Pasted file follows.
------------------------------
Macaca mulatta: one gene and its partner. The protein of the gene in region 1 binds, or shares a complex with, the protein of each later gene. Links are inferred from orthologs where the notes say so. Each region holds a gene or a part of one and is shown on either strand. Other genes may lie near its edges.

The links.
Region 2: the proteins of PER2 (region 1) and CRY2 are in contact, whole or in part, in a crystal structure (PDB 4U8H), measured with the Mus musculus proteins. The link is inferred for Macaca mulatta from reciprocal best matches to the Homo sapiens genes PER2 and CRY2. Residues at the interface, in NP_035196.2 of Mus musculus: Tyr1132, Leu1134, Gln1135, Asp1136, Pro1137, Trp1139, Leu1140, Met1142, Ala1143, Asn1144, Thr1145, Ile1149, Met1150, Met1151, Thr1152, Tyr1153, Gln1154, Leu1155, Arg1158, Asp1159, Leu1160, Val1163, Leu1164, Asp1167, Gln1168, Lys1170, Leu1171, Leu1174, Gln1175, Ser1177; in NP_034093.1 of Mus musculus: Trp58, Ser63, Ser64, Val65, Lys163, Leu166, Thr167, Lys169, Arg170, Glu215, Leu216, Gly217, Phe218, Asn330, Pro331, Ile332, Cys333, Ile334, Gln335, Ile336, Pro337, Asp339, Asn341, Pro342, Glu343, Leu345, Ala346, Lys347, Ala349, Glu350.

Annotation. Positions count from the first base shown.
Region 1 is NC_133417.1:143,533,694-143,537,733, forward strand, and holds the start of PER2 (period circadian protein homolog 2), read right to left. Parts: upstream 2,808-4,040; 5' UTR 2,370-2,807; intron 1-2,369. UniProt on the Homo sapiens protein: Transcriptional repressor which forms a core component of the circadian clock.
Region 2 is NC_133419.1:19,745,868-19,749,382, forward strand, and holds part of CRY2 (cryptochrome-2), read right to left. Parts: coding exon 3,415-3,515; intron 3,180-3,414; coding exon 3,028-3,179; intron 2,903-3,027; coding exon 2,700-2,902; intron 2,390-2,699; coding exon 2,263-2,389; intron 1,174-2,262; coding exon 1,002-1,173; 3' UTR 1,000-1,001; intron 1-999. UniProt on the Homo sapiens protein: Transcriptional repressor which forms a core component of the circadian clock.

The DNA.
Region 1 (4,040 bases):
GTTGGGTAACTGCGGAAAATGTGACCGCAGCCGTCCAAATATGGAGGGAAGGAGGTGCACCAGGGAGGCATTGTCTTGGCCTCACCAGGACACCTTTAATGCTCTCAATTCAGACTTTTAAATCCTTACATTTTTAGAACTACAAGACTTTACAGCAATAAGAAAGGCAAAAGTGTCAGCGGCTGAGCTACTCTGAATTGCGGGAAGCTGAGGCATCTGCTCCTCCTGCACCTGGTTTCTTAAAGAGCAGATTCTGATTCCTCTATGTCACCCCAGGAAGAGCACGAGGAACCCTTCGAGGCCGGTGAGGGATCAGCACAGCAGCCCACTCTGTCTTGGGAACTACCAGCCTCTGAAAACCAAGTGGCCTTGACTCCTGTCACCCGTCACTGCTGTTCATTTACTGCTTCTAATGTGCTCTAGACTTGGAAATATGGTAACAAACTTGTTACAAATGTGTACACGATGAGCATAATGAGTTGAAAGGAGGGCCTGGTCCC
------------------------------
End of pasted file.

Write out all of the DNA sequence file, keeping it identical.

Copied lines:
Macaca mulatta: one gene and its partner. The protein of the gene in region 1 binds, or shares a complex with, the protein of each later gene. Links are inferred from orthologs where the notes say so. Each region holds a gene or a part of one and is shown on either strand. Other genes may lie near its edges.

The links.
Region 2: the proteins of PER2 (region 1) and CRY2 are in contact, whole or in part, in a crystal structure (PDB 4U8H), measured with the Mus musculus proteins. The link is inferred for Macaca mulatta from reciprocal best matches to the Homo sapiens genes PER2 and CRY2. Residues at the interface, in NP_035196.2 of Mus musculus: Tyr1132, Leu1134, Gln1135, Asp1136, Pro1137, Trp1139, Leu1140, Met1142, Ala1143, Asn1144, Thr1145, Ile1149, Met1150, Met1151, Thr1152, Tyr1153, Gln1154, Leu1155, Arg1158, Asp1159, Leu1160, Val1163, Leu1164, Asp1167, Gln1168, Lys1170, Leu1171, Leu1174, Gln1175, Ser1177; in NP_034093.1 of Mus musculus: Trp58, Ser63, Ser64, Val65, Lys163, Leu166, Thr167, Lys169, Arg170, Glu215, Leu216, Gly217, Phe218, Asn330, Pro331, Ile332, Cys333, Ile334, Gln335, Ile336, Pro337, Asp339, Asn341, Pro342, Glu343, Leu345, Ala346, Lys347, Ala349, Glu350.

Annotation. Positions count from the first base shown.
Region 1 is NC_133417.1:143,533,694-143,537,733, forward strand, and holds the start of PER2 (period circadian protein homolog 2), read right to left. Parts: upstream 2,808-4,040; 5' UTR 2,370-2,807; intron 1-2,369. UniProt on the Homo sapiens protein: Transcriptional repressor which forms a core component of the circadian clock.
Region 2 is NC_133419.1:19,745,868-19,749,382, forward strand, and holds part of CRY2 (cryptochrome-2), read right to left. Parts: coding exon 3,415-3,515; intron 3,180-3,414; coding exon 3,028-3,179; intron 2,903-3,027; coding exon 2,700-2,902; intron 2,390-2,699; coding exon 2,263-2,389; intron 1,174-2,262; coding exon 1,002-1,173; 3' UTR 1,000-1,001; intron 1-999. UniProt on the Homo sapiens protein: Transcriptional repressor which forms a core component of the circadian clock.

The DNA.
Region 1 (4,040 bases):
GTTGGGTAACTGCGGAAAATGTGACCGCAGCCGTCCAAATATGGAGGGAAGGAGGTGCACCAGGGAGGCATTGTCTTGGCCTCACCAGGACACCTTTAATGCTCTCAATTCAGACTTTTAAATCCTTACATTTTTAGAACTACAAGACTTTACAGCAATAAGAAAGGCAAAAGTGTCAGCGGCTGAGCTACTCTGAATTGCGGGAAGCTGAGGCATCTGCTCCTCCTGCACCTGGTTTCTTAAAGAGCAGATTCTGATTCCTCTATGTCACCCCAGGAAGAGCACGAGGAACCCTTCGAGGCCGGTGAGGGATCAGCACAGCAGCCCACTCTGTCTTGGGAACTACCAGCCTCTGAAAACCAAGTGGCCTTGACTCCTGTCACCCGTCACTGCTGTTCATTTACTGCTTCTAATGTGCTCTAGACTTGGAAATATGGTAACAAACTTGTTACAAATGTGTACACGATGAGCATAATGAGTTGAAAGGAGGGCCTGGTCCC